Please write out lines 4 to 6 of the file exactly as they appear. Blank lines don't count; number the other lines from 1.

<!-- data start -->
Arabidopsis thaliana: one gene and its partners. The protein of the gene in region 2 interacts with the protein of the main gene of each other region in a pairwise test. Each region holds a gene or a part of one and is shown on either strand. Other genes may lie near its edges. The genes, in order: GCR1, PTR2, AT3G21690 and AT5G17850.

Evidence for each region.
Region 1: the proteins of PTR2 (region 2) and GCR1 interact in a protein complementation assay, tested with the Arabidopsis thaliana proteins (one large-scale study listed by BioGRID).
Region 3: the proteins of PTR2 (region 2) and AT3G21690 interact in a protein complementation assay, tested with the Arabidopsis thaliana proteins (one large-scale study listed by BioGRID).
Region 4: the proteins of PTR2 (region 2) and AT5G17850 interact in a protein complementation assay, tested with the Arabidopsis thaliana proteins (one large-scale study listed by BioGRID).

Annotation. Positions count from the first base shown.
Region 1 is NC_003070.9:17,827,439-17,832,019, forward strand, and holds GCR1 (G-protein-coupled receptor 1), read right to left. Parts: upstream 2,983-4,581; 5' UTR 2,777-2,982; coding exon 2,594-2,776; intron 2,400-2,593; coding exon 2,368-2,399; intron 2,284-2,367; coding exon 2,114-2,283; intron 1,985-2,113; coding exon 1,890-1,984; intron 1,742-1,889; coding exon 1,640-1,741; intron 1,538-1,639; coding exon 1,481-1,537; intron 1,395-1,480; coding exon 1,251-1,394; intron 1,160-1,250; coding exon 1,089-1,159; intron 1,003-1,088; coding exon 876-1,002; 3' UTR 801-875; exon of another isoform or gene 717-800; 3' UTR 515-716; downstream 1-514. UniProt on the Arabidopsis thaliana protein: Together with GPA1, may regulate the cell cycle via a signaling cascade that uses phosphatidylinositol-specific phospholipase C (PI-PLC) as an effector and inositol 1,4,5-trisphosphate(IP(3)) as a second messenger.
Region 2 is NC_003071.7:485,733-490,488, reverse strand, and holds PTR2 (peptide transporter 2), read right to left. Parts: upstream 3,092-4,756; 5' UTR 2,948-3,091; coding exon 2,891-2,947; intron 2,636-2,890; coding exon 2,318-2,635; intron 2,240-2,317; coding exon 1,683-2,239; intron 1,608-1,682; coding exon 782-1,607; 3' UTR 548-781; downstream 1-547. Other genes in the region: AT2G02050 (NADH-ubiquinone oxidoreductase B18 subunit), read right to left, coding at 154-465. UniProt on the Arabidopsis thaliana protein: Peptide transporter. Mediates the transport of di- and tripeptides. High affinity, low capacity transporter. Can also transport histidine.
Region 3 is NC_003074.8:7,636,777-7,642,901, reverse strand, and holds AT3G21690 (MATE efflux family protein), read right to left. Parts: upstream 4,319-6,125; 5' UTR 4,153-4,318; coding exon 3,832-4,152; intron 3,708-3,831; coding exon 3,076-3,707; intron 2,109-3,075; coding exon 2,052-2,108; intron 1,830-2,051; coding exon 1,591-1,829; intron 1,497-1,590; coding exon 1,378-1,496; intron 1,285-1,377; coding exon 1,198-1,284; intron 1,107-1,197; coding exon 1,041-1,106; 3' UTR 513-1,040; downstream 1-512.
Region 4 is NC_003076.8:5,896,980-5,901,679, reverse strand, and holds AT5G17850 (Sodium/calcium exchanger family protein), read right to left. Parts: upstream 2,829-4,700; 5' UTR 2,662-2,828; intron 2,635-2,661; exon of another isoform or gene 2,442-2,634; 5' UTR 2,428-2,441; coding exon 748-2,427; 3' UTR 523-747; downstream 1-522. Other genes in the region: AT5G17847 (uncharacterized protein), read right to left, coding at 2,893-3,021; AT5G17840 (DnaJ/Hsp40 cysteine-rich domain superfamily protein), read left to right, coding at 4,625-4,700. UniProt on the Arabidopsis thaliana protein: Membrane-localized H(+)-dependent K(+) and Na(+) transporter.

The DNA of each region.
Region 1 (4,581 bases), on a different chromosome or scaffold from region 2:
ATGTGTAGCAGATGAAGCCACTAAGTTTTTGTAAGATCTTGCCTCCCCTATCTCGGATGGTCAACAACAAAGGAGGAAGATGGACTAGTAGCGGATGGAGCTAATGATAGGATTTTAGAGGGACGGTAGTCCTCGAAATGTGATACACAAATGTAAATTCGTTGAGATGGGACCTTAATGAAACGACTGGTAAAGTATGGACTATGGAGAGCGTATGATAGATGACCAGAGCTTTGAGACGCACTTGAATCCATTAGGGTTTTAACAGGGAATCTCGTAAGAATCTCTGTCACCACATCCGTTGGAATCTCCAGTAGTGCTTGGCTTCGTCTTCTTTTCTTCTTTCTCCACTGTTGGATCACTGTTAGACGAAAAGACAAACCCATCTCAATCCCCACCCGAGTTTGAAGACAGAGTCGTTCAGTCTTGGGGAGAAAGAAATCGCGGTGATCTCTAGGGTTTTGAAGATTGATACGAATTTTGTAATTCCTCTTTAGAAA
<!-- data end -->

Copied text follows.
Region 3: the proteins of PTR2 (region 2) and AT3G21690 interact in a protein complementation assay, tested with the Arabidopsis thaliana proteins (one large-scale study listed by BioGRID).
Region 4: the proteins of PTR2 (region 2) and AT5G17850 interact in a protein complementation assay, tested with the Arabidopsis thaliana proteins (one large-scale study listed by BioGRID).

Annotation. Positions count from the first base shown.